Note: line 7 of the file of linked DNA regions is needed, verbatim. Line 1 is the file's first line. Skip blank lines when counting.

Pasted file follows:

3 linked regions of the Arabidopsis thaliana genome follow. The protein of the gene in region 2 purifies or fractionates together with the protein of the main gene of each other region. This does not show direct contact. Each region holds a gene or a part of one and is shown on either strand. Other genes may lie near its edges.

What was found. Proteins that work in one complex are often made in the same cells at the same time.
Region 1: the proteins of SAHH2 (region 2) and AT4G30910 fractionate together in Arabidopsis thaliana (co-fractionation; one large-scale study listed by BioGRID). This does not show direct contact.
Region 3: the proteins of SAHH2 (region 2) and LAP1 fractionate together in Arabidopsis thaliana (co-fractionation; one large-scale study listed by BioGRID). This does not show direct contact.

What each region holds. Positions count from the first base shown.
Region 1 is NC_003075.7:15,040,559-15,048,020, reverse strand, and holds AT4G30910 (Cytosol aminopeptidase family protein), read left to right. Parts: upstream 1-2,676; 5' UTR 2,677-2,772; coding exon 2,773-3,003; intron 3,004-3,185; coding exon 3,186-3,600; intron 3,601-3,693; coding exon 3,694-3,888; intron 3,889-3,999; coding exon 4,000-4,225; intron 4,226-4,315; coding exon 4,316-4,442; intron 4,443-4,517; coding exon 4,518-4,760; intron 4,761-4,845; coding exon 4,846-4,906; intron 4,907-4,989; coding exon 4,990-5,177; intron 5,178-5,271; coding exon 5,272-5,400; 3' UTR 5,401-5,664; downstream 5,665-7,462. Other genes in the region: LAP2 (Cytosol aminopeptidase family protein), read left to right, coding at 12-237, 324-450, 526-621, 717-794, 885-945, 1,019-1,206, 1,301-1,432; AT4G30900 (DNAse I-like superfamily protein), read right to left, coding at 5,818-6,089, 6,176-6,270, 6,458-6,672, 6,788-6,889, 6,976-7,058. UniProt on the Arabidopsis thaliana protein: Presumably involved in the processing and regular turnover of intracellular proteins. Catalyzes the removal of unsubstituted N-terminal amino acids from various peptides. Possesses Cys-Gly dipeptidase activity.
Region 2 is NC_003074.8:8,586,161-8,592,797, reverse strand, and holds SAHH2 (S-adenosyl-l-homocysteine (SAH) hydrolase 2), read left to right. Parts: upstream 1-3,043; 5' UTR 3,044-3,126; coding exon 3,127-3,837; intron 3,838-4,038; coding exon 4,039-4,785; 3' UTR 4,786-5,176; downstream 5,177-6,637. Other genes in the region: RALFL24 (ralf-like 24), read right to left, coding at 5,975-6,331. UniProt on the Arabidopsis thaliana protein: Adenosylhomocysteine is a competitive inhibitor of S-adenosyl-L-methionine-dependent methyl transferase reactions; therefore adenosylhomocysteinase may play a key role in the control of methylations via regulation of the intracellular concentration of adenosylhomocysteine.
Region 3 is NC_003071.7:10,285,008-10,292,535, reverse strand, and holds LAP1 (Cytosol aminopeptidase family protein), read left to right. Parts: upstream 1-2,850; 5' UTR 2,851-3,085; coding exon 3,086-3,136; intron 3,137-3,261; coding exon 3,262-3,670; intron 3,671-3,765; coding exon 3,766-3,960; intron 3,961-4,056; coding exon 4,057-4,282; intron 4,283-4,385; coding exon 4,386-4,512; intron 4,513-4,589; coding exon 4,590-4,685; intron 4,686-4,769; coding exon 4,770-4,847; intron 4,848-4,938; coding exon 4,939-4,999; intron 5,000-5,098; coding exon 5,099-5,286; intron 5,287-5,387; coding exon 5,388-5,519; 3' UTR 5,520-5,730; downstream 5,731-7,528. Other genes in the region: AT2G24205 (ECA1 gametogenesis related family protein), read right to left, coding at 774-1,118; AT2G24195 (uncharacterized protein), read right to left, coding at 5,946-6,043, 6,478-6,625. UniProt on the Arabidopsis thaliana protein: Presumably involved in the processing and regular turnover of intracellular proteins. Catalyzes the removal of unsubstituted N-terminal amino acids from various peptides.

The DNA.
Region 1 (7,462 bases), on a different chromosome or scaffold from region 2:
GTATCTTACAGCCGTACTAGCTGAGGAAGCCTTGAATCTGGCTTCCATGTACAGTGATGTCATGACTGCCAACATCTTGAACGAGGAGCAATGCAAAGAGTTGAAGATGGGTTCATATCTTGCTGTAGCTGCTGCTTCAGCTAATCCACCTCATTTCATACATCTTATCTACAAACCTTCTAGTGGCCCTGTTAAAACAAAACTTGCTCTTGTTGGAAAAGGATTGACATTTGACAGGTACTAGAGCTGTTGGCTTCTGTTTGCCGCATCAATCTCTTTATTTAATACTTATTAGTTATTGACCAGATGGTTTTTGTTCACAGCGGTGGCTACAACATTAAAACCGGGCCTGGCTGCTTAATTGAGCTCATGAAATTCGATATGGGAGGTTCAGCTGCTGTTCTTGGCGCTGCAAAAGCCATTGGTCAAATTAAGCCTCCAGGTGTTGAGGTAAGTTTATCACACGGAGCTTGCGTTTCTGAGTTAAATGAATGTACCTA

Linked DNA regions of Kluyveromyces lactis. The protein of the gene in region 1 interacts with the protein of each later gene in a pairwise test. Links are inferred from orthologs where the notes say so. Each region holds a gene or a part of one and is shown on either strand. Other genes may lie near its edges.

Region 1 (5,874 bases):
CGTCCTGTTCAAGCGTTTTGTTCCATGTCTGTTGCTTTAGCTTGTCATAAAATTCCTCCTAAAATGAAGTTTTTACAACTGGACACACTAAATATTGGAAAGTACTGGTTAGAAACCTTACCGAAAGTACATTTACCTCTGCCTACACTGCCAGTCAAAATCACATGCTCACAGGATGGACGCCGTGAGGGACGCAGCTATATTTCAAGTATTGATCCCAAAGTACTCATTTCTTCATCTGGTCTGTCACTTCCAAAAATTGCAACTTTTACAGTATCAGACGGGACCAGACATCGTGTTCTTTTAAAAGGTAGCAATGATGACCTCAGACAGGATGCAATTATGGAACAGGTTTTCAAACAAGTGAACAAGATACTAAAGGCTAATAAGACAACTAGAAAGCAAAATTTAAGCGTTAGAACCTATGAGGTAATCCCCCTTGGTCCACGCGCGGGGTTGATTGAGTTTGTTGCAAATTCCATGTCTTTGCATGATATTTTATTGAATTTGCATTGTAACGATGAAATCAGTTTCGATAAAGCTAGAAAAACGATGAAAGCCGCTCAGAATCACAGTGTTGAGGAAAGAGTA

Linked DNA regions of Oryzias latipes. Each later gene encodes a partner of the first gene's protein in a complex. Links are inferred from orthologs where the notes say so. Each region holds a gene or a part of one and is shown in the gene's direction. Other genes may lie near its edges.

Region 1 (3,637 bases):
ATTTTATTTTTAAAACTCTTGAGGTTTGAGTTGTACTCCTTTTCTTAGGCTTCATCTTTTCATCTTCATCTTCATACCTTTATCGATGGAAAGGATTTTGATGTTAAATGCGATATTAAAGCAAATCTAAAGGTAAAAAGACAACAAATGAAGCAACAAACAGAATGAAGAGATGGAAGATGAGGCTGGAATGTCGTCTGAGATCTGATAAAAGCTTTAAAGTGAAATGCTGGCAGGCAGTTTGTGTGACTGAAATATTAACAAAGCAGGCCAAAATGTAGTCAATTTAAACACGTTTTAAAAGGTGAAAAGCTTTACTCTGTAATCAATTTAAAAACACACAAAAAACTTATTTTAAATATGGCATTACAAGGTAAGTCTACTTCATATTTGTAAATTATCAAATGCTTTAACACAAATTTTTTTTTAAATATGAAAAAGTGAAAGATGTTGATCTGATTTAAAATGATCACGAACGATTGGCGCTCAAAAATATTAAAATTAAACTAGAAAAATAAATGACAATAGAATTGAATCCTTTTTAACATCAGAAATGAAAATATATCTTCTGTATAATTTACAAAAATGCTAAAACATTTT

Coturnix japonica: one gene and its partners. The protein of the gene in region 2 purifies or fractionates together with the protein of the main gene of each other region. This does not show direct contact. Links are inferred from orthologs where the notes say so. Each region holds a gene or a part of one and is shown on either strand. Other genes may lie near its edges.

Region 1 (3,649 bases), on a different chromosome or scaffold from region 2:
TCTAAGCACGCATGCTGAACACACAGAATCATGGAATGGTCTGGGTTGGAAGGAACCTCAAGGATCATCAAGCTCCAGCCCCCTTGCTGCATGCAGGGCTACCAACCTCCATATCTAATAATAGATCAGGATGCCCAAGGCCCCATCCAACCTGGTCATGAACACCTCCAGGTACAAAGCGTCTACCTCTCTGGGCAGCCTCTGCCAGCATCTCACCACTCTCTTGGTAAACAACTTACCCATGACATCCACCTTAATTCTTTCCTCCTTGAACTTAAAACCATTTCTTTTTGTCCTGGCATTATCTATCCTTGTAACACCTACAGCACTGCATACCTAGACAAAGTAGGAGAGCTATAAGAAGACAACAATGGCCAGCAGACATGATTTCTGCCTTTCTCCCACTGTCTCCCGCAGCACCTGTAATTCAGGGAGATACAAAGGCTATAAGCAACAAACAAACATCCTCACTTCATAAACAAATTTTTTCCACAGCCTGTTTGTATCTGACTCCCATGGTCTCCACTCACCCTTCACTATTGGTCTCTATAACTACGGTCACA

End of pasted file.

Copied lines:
Region 2 is NC_003074.8:8,586,161-8,592,797, reverse strand, and holds SAHH2 (S-adenosyl-l-homocysteine (SAH) hydrolase 2), read left to right. Parts: upstream 1-3,043; 5' UTR 3,044-3,126; coding exon 3,127-3,837; intron 3,838-4,038; coding exon 4,039-4,785; 3' UTR 4,786-5,176; downstream 5,177-6,637. Other genes in the region: RALFL24 (ralf-like 24), read right to left, coding at 5,975-6,331. UniProt on the Arabidopsis thaliana protein: Adenosylhomocysteine is a competitive inhibitor of S-adenosyl-L-methionine-dependent methyl transferase reactions; therefore adenosylhomocysteinase may play a key role in the control of methylations via regulation of the intracellular concentration of adenosylhomocysteine.